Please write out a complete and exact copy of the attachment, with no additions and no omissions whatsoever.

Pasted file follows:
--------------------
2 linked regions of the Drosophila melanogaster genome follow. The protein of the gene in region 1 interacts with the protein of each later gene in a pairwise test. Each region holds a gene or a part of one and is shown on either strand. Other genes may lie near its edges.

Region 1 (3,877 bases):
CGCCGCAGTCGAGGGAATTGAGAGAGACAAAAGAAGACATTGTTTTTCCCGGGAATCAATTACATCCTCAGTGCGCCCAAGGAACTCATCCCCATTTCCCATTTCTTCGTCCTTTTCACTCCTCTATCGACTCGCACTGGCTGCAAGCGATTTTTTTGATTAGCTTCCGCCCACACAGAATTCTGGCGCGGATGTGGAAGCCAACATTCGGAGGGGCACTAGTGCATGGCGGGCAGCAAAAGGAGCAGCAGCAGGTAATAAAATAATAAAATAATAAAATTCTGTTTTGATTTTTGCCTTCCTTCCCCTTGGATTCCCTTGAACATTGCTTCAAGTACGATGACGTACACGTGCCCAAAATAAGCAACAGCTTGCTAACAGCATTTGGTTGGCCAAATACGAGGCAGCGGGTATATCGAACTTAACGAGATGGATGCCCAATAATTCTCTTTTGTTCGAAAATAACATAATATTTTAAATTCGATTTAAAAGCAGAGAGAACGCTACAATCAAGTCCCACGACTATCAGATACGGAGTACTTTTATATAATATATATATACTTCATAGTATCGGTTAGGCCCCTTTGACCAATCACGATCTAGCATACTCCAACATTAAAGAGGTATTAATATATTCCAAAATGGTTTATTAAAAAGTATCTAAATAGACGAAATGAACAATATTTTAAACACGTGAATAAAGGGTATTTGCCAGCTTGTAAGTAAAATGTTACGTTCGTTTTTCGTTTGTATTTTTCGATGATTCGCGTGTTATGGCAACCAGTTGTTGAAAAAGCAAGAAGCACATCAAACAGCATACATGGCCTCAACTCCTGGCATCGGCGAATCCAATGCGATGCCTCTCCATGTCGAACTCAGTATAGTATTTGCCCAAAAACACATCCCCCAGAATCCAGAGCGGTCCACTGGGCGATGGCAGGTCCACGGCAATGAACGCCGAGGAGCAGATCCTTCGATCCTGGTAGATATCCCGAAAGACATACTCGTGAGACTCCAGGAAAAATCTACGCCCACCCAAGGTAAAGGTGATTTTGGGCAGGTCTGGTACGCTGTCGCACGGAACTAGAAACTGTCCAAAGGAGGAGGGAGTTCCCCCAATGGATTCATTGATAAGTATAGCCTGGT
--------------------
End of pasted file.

2 linked regions of the Drosophila melanogaster genome follow. The protein of the gene in region 1 interacts with the protein of each later gene in a pairwise test. Each region holds a gene or a part of one and is shown on either strand. Other genes may lie near its edges.

Region 1 (3,877 bases):
CGCCGCAGTCGAGGGAATTGAGAGAGACAAAAGAAGACATTGTTTTTCCCGGGAATCAATTACATCCTCAGTGCGCCCAAGGAACTCATCCCCATTTCCCATTTCTTCGTCCTTTTCACTCCTCTATCGACTCGCACTGGCTGCAAGCGATTTTTTTGATTAGCTTCCGCCCACACAGAATTCTGGCGCGGATGTGGAAGCCAACATTCGGAGGGGCACTAGTGCATGGCGGGCAGCAAAAGGAGCAGCAGCAGGTAATAAAATAATAAAATAATAAAATTCTGTTTTGATTTTTGCCTTCCTTCCCCTTGGATTCCCTTGAACATTGCTTCAAGTACGATGACGTACACGTGCCCAAAATAAGCAACAGCTTGCTAACAGCATTTGGTTGGCCAAATACGAGGCAGCGGGTATATCGAACTTAACGAGATGGATGCCCAATAATTCTCTTTTGTTCGAAAATAACATAATATTTTAAATTCGATTTAAAAGCAGAGAGAACGCTACAATCAAGTCCCACGACTATCAGATACGGAGTACTTTTATATAATATATATATACTTCATAGTATCGGTTAGGCCCCTTTGACCAATCACGATCTAGCATACTCCAACATTAAAGAGGTATTAATATATTCCAAAATGGTTTATTAAAAAGTATCTAAATAGACGAAATGAACAATATTTTAAACACGTGAATAAAGGGTATTTGCCAGCTTGTAAGTAAAATGTTACGTTCGTTTTTCGTTTGTATTTTTCGATGATTCGCGTGTTATGGCAACCAGTTGTTGAAAAAGCAAGAAGCACATCAAACAGCATACATGGCCTCAACTCCTGGCATCGGCGAATCCAATGCGATGCCTCTCCATGTCGAACTCAGTATAGTATTTGCCCAAAAACACATCCCCCAGAATCCAGAGCGGTCCACTGGGCGATGGCAGGTCCACGGCAATGAACGCCGAGGAGCAGATCCTTCGATCCTGGTAGATATCCCGAAAGACATACTCGTGAGACTCCAGGAAAAATCTACGCCCACCCAAGGTAAAGGTGATTTTGGGCAGGTCTGGTACGCTGTCGCACGGAACTAGAAACTGTCCAAAGGAGGAGGGAGTTCCCCCAATGGATTCATTGATAAGTATAGCCTGGT